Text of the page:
Hewlett-Packard HPQ.N , TiVo Inc. TIVO.O and SonicBlue Inc. SBLU.O have already launched or plan to release digital video recorders that store photos as well as music, giving them PC-like capabilities.
    "I think this year we will see a lot of concept, but less product," said Charles Smulders, an analyst and vice president for computer hardware platforms at technology market research firm Gartner Dataquest.
    "It may be 2004 before we see true experimentation. The PC platform has plenty of support and has so far seen off all contenders," he said.
  2. iJon macrumors 604


    Feb 7, 2002
    the shuttles are awesome and have better advantages over the cube. if i didnt have so much stuff in my pc i would consider one.

  3. alex_ant macrumors 68020


    Feb 5, 2002
    All up in your bidness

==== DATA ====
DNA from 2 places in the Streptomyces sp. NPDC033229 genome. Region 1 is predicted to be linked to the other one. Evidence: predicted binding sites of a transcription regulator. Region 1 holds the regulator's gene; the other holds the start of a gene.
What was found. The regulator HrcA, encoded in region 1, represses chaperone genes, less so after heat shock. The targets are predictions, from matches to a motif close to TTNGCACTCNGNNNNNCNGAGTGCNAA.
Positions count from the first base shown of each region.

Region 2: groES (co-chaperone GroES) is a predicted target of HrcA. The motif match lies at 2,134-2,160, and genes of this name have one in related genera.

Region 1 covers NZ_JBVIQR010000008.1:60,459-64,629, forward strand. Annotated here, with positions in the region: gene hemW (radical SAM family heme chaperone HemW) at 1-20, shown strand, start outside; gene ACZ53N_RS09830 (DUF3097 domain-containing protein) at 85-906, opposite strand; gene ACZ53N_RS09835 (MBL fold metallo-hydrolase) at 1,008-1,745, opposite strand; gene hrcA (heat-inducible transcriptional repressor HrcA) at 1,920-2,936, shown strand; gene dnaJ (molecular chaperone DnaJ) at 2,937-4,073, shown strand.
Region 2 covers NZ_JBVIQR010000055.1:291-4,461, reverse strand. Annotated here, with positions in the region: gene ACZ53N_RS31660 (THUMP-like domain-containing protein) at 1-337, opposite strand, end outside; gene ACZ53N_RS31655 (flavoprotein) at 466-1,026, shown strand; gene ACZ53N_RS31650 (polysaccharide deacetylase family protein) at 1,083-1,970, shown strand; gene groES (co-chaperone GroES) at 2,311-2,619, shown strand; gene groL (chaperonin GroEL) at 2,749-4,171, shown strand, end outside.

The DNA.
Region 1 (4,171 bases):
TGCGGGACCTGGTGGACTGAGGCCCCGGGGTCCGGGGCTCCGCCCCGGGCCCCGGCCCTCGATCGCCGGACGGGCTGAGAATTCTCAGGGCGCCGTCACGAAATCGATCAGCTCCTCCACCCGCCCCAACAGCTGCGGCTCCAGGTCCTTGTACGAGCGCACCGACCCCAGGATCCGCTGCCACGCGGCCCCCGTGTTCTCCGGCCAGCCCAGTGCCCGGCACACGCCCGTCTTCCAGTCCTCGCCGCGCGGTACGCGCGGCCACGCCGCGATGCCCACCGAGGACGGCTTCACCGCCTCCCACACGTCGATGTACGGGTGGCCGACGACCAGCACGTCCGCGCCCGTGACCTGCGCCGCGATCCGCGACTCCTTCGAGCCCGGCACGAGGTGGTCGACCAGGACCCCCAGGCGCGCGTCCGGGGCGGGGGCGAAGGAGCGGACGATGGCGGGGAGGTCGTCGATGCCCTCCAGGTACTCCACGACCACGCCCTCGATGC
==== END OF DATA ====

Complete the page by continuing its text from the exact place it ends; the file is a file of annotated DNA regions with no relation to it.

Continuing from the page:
Gateway tried this in the mid-'90s with a "shelf computer" bundled with a 32" TV/monitor. It was a massive flop. Could have been just the price, although my instinct is that nobody wants to type e-mail using a cordless keyboard on their lap and control the mouse pointer with a wireless trackball.
  4. Einherjar macrumors regular

    Jan 6, 2003
    Great machine.

    I'm a third-year repair tech and I think this was the most fun machine to build or work with..

    (sorry, I had a great review with my specs in and everything but Windows farked up...)

    The short version:

    AMD XP 2000+
    2x 256 PC-3200 Ultra Geil Tech DDR (for Dual-Channel)
    30 gig 7200 RPM ATA/133 Maxtor HD
    40x16x48x CyberDrive CD/CW

    $700 even on NewEgg with shipping and extended processor warranty. Can't beat that with a stick. Great for games, and great for expansion.
  5. iJon macrumors 604


    Feb 7, 2002
    they are getting there with these shuttles though. teamed up with windows xp media edition and the new alienware navigator are a good example. although i could easily do this with a laptop and a keyspan remote. os x is already a media os, microsoft had to make a seperate one that you cannot buy.